I mention that to be fair. Because embracing the extreme is a selective choice, sometimes challenging to identify, and often next to impossible to actually implement in today’s business world.

Now. Extremes in business are interesting things. Pieces of the extreme are undebatably good, if not great, ideas.

Let’s talk leaders & leadership.

This means you need some adaptability from a leader. Adaptability to embrace the constraints as well as embrace the adaptations needed to go head first into the extreme. Sometimes this means adapting by being able to define and redefine success along the way. This can be because of market changes, new information, or simply the passage of time – basically .. the edge moves. Adapting is actually not that difficult. Features and functionality can be re prioritized or simply dropped from the list of things to do. But what you really need is a leader who can pull the trigger. Because while ‘extreme’ may sound definitive and tangible and concrete, the reality is there are always several choices about what to deliver.  If you ever want to get started, you need someone to pull the frickin’ trigger — someone who enables the extreme.

Look. Not everyone can lead … and not everyone can embrace the extremes AND lead. But I would suggest that the ones who can tend to arrive at leadership roles not through a want for power or esteem, but for the sheer love of leading balanced on extremes. They must have some aspects of managing <that is the adaptability feature> as well as leading <because extremes are scary> and a strong character & integrity <because extremes CAN seduce people to do some asshat behavior>.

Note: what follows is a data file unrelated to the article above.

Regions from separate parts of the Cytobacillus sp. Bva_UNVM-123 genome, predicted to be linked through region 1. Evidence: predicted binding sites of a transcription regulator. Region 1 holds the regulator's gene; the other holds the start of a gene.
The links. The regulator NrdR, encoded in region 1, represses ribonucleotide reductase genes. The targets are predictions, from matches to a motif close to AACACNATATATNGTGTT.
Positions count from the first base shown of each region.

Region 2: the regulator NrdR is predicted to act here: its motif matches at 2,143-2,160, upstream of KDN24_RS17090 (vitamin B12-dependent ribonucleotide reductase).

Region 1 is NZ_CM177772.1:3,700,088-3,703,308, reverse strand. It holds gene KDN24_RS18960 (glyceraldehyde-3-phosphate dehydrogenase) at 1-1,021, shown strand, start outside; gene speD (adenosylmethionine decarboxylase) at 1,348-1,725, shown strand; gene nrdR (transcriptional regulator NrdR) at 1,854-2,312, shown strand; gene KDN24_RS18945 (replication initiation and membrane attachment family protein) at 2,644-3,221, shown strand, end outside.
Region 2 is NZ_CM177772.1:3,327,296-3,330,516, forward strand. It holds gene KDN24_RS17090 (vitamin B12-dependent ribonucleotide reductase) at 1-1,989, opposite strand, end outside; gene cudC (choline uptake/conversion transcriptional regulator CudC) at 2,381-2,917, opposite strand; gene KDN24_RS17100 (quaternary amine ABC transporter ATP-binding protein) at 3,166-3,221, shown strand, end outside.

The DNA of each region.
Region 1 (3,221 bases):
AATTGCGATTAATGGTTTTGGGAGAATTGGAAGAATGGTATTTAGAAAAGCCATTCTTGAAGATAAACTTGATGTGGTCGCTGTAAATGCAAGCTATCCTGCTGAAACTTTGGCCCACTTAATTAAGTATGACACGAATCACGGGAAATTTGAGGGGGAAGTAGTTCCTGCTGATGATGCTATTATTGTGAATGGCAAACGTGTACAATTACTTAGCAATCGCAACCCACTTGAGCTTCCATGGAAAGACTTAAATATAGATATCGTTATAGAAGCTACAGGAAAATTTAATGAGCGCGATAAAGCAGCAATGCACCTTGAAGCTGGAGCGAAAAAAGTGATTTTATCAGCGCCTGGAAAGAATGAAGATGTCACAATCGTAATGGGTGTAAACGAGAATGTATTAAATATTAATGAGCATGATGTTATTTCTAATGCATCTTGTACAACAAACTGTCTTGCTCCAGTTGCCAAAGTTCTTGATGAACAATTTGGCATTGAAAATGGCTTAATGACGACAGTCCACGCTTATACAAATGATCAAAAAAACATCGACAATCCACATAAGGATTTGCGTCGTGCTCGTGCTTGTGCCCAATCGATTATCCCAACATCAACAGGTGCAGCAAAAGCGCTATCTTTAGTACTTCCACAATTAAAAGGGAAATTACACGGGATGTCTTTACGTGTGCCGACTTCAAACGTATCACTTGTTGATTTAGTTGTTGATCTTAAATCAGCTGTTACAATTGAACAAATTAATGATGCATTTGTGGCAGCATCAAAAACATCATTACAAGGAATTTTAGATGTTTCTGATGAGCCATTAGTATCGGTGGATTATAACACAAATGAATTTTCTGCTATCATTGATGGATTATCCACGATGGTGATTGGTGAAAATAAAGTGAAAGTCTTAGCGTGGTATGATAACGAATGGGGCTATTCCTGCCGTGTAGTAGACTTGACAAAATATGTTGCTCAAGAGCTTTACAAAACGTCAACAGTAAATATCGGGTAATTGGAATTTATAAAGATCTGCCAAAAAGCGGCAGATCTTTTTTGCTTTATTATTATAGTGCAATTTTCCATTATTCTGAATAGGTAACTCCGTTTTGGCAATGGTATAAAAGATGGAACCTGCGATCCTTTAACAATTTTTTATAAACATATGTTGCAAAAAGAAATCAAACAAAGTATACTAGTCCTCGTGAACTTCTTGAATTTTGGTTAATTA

In general people follow good people who embrace the extremes. The extremes because its interesting and the ‘good’ because doing good shit with integrity is possibly the grandest prize in anyone’s career. Now. What constitutes a good person and a good business person may be slightly different … but regardless it takes a balance of things. You could debate them, but suffice it to say you can attain a relatively fulfilled satisfied happy career if you have these at their foundation:

–          Heart: Call it soul … call it heart … call it some version of passion … at some point a leader is just going to ask you to make a leap of faith … trust. That leap tests how much heart you have.

–          Head: There is no substitute for knowledge. Knowledge is rational and insures functional success <and efficiency/effectiveness I may add>.  But the head is a tricky thing … you must be willing to follow curiosity, seek some knowledge and not ignore what you have learned … as well as be empowered to use it <important to having the team contribute to adaptability>.  Leaders have to empower the head but ts up to you to use it.

–          Wallet: Whew. I hesitated to throw this in here … I really <really> wanted to put health, or ‘body’ here <because if you don’t take care of yourself physically never mind everything else> but the practical pragmatic business side of me ended up with wallet. Not a big wallet mind you … just ‘wallet.’ This is business I am talking about. Success isn’t really success unless you make enough money to continue. Getting everyone to embrace the extreme is significantly easier if they see some ‘extremer’ wallet benefit. It doesn’t have to be gobs of money … this is more about ‘value.’ If you are going to lead people to ‘do something’ and in fact maybe even ‘do a lot of somethings’ they are gonna want to get paid. I will note doing something extreme is part of your compensation.

In the end embracing the extreme is not just a business decision but a people decision.

Let’s talk about organizations and those who actually will make the extreme financially successful <those who buy it>. I will begin with a nifty chart and writeup from topmodels: